Using Programmatic Motifs and Genetic Programming to Classify Protein Sequences as to Extracellular and Membrane Cellular Location

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@InProceedings{koza:1998:pmGPcpsemcl,
  author =       "John Koza and Forrest Bennett and David Andre",
  title =        "Using Programmatic Motifs and Genetic Programming to
                 Classify Protein Sequences as to Extracellular and
                 Membrane Cellular Location",
  booktitle =    "Evolutionary Programming VII: Proceedings of the
                 Seventh Annual Conference on Evolutionary Programming",
  year =         "1998",
  editor =       "V. William Porto and N. Saravanan and D. Waagen and 
                 A. E. Eiben",
  volume =       "1447",
  series =       "LNCS",
  address =      "Mission Valley Marriott, San Diego, California, USA",
  publisher_address = "Berlin",
  month =        "25-27 " # mar,
  publisher =    "Springer-Verlag",
  keywords =     "genetic algorithms, genetic programming",
  ISBN =         "3-540-64891-7",
  URL =          "http://www.genetic-programming.com/jkpdf/ep1998.pdf",
  DOI =          "doi:10.1007/BFb0040753",
  abstract =     "As newly sequenced proteins are deposited into the
                 world's ever-growing archive of protein sequences, they
                 are typically immediately tested by various algorithms
                 for clues as to their biological structure and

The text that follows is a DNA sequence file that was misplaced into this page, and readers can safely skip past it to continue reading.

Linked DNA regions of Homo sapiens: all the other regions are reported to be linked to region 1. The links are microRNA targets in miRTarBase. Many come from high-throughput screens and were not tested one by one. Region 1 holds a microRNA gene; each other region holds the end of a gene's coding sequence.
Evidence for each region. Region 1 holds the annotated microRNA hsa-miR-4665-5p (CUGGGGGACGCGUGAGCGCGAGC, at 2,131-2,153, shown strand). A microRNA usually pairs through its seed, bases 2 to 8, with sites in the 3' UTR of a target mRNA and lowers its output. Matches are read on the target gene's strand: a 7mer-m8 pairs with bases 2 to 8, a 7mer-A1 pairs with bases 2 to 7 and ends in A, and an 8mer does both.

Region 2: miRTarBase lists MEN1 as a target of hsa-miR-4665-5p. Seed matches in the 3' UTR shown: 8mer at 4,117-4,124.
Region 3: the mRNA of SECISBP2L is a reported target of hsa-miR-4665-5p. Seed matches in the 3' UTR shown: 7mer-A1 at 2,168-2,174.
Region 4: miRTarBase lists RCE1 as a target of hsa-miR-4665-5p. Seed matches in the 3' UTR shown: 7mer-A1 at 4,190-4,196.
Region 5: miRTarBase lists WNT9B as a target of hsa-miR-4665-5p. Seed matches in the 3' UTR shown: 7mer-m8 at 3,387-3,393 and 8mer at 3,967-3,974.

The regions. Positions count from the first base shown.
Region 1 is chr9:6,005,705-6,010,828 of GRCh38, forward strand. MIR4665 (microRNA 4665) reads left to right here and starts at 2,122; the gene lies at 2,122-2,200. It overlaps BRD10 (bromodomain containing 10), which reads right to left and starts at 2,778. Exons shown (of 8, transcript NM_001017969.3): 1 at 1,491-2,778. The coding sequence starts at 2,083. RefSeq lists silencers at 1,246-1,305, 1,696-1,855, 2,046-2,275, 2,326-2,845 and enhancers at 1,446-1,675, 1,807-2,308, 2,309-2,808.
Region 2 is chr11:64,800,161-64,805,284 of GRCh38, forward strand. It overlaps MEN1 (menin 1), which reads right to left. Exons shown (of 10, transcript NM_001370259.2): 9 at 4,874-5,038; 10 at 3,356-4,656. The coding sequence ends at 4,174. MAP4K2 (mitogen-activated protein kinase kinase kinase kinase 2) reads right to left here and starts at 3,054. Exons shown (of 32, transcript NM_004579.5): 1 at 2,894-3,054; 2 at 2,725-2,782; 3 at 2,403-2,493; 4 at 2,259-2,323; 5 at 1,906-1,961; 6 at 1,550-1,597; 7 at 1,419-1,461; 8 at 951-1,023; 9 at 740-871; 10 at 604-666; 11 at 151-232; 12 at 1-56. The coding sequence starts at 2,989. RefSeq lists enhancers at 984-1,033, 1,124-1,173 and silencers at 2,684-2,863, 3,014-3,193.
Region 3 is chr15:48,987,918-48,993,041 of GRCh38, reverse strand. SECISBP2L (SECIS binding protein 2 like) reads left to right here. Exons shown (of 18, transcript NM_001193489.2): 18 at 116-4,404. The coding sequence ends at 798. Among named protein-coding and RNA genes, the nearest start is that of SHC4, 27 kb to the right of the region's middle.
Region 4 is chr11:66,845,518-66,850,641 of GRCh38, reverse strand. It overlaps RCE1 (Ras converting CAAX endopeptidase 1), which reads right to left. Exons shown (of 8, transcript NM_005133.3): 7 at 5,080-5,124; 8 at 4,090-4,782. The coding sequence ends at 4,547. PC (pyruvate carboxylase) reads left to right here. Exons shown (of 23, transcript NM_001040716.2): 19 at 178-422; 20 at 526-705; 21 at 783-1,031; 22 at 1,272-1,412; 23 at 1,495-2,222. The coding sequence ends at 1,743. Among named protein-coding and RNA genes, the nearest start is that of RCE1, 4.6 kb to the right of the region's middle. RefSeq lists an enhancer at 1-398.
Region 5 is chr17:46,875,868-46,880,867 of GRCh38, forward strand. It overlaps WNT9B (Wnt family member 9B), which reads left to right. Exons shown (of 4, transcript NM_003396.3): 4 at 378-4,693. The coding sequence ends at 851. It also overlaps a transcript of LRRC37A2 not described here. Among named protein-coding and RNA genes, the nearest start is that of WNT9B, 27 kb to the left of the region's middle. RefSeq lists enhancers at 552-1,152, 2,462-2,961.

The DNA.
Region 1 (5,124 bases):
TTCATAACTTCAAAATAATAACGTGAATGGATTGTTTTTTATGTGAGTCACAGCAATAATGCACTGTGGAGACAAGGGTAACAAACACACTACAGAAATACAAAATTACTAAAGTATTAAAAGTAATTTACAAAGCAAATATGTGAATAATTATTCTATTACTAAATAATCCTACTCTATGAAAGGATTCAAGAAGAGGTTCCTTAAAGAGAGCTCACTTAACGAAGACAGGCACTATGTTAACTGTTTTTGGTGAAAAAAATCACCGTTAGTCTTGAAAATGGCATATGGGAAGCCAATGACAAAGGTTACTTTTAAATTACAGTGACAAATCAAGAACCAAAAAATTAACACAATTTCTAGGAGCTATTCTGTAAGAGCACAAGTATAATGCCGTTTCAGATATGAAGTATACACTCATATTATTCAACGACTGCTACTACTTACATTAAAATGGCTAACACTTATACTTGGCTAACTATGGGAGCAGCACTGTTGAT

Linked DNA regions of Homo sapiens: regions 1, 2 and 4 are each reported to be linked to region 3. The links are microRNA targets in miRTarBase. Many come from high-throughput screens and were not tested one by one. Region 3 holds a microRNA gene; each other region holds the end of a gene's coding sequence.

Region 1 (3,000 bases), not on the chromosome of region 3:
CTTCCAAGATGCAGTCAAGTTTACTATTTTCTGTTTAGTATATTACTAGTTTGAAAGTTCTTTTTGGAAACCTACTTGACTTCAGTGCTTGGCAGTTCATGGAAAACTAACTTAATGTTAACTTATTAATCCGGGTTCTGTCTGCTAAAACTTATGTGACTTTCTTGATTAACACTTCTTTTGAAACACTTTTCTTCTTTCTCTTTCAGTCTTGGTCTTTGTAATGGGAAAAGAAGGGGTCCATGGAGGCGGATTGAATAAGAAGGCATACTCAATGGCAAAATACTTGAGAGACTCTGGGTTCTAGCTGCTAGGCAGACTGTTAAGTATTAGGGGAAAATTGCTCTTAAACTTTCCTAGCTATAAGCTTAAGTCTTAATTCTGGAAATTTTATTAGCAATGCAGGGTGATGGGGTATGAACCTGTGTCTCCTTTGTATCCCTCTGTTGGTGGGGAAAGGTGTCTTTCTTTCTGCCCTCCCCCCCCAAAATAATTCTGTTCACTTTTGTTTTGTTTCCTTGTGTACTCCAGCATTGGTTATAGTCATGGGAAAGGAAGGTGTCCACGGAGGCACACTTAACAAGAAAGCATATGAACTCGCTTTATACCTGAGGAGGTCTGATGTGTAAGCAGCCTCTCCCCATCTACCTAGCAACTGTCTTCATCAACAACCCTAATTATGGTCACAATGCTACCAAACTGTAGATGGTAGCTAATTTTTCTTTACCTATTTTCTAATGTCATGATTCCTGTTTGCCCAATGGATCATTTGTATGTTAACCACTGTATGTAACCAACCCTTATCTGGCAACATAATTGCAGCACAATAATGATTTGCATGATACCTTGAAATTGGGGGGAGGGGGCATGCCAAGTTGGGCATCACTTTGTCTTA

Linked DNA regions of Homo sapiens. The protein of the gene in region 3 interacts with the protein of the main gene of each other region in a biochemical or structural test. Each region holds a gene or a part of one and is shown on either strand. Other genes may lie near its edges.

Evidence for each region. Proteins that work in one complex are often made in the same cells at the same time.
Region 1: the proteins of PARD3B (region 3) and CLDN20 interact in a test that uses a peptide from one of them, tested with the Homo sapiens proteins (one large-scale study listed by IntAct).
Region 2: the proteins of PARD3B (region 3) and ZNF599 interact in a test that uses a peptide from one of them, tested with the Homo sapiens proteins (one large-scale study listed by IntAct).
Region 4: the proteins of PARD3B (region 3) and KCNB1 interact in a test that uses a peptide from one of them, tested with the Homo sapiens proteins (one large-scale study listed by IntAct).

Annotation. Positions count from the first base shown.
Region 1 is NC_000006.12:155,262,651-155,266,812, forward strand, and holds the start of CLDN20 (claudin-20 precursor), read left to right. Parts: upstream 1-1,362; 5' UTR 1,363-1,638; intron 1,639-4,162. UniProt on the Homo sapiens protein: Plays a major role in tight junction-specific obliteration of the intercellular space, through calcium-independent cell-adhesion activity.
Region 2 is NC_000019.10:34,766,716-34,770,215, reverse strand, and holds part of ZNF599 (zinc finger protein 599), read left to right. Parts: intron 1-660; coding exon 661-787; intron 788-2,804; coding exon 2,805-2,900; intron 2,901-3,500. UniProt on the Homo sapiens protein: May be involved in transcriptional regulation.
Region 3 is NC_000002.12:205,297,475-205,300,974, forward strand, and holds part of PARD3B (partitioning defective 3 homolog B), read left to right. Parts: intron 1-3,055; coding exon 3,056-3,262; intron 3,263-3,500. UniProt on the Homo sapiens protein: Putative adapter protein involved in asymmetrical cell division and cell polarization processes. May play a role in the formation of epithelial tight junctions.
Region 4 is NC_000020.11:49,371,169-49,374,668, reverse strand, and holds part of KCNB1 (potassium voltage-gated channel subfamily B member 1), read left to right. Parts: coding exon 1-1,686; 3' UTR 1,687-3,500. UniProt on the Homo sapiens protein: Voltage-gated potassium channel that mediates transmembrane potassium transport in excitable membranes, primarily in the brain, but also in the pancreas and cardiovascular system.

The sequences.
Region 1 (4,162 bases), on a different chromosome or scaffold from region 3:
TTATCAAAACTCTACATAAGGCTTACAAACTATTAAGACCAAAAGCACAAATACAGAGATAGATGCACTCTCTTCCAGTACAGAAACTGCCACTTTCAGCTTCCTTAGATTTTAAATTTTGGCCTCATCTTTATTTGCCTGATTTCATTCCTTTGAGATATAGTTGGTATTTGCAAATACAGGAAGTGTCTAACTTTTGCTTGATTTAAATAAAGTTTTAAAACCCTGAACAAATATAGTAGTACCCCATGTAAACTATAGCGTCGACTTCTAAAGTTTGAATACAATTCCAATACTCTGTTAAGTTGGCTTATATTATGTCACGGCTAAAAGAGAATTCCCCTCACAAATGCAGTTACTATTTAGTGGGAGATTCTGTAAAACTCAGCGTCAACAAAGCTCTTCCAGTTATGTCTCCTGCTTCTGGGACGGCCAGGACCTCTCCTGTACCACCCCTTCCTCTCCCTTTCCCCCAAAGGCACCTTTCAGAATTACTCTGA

function. One question about a new protein involves its
                 cellular location ­p; that is, where the protein
                 resides in a living organism (extracellular, membrane,
                 etc.). A human-created five-way algorithm for cellular
                 location using statistical techniques with 76% accuracy
                 was recently reported. This paper describes a two-way
                 algorithm that was evolved using genetic programming
                 with 83% accuracy for determining whether a protein is
                 extracellular and with 89% accuracy for membrane
                 proteins. Unlike the statistical calculation, the
                 genetically evolved algorithm employs a large and
                 varied arsenal of computational capabilities, including
                 arithmetic functions, conditional operations,
                 subroutines, iterations, memory, data structures,
                 set-creating operations, macro definitions, recursion,
                 etc. The genetically evolved classification algorithm
                 can be viewed as an extension (which we call a
                 programmatic motif) of the conventional notion of a
                 protein motif.",
  notes =        "EP-98.

                 ",
}

Genetic Programming entries for John Koza Forrest Bennett David Andre

Citations